Many people, more than you think, don’t do well during the holidays. Some are dealing with Seasonal Affective Disorder. Others have recently lost loved ones and holidays are hard to celebrate without them. Depression is difficult all the time, let alone during the holidays.
First things first: if you are the sufferer, please get help. Often depression can be treated with medicine and there is no stigma with asking for help. If you have a doctor telling you otherwise, get a different doctor. I know that there are days you feel like its hopeless, that there is no point. Hold onto the small rope that is the thought ‘maybe I’m wrong, maybe this is the chemical imbalance talking’. On good days reach out to friends and start building your circle of trusted people. Those you can call when you need them and say ‘don’t talk, just get over here and be here.’
Now to those of you who don’t suffer, a couple of things:
- There’s no amount of saying things like “it will get better” or “snap out of it” that will fix things. It won’t.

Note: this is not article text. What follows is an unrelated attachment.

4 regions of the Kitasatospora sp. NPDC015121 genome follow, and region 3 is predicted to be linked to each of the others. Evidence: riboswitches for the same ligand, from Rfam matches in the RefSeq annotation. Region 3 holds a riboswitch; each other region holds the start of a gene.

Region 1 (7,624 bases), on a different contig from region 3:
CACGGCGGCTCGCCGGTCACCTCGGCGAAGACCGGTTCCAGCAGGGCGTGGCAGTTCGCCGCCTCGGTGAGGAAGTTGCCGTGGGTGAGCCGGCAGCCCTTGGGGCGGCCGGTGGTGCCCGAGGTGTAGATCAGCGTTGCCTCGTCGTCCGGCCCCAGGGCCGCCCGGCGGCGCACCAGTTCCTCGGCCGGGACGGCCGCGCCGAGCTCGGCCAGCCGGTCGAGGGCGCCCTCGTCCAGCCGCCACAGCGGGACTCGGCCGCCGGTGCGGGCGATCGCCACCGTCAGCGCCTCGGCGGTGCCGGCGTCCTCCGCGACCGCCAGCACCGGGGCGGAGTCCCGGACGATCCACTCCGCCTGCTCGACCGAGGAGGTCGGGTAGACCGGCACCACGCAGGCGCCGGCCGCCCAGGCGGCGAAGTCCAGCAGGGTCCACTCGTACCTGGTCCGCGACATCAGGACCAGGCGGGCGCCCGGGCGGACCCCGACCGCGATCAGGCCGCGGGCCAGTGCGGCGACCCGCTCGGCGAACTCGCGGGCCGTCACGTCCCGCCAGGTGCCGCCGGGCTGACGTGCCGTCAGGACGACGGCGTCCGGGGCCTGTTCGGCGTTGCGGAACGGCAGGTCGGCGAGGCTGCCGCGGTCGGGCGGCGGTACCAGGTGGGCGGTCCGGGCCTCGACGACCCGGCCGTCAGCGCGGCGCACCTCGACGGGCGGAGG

- Get better at just listening.
- Encourage your friend or family member to see a doctor.
- Be that person they can trust to just hang out, to not ask a million questions and be the one to come over and be around just in case.
- Don’t make promises you can’t keep. It’s better to not say you’ll be the trusted one, than to say you will and you’re not. It’s hard, and it’s a commitment. Don’t do it if you can’t do it.
- Love your friend/family member. See the good and point it out to them. Laugh a lot.
This is my first Christmas without my mom. I’m seeing a counselor for help and it’s been good. I still cry, just about every day. I do take medicine. I’m also working on a better eating plan – and that is helping too. I realize that my Sunday update is about weight loss, but I’ve found out in this last year that weight loss is about real life. If you don’t look at your entire life in getting well, you won’t ever lose weight or have better health. Depression is more common that people want to admit, and that is just a stigma we need to let go of. Every family has someone that deals with it. So let’s start talking about it.